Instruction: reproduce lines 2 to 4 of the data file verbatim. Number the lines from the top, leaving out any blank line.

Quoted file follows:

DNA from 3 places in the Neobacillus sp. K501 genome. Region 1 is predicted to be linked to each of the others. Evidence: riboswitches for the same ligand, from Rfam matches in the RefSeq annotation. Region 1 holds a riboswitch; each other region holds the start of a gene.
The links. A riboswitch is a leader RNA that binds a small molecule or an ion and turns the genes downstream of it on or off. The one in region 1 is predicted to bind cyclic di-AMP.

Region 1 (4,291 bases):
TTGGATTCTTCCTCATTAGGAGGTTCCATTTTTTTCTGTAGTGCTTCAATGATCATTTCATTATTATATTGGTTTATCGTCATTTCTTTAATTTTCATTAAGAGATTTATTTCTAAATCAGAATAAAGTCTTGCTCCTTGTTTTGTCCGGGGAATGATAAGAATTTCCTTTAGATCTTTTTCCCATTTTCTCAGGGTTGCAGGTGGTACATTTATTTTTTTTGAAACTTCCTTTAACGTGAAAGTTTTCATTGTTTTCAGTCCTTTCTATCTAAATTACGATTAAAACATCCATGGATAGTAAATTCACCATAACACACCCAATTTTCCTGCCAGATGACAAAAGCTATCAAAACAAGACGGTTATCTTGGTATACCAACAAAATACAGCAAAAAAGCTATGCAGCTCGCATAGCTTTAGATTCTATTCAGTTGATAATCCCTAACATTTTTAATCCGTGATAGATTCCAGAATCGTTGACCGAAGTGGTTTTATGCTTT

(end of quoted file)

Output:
The links. A riboswitch is a leader RNA that binds a small molecule or an ion and turns the genes downstream of it on or off. The one in region 1 is predicted to bind cyclic di-AMP.

Region 1 (4,291 bases):
TTGGATTCTTCCTCATTAGGAGGTTCCATTTTTTTCTGTAGTGCTTCAATGATCATTTCATTATTATATTGGTTTATCGTCATTTCTTTAATTTTCATTAAGAGATTTATTTCTAAATCAGAATAAAGTCTTGCTCCTTGTTTTGTCCGGGGAATGATAAGAATTTCCTTTAGATCTTTTTCCCATTTTCTCAGGGTTGCAGGTGGTACATTTATTTTTTTTGAAACTTCCTTTAACGTGAAAGTTTTCATTGTTTTCAGTCCTTTCTATCTAAATTACGATTAAAACATCCATGGATAGTAAATTCACCATAACACACCCAATTTTCCTGCCAGATGACAAAAGCTATCAAAACAAGACGGTTATCTTGGTATACCAACAAAATACAGCAAAAAAGCTATGCAGCTCGCATAGCTTTAGATTCTATTCAGTTGATAATCCCTAACATTTTTAATCCGTGATAGATTCCAGAATCGTTGACCGAAGTGGTTTTATGCTTT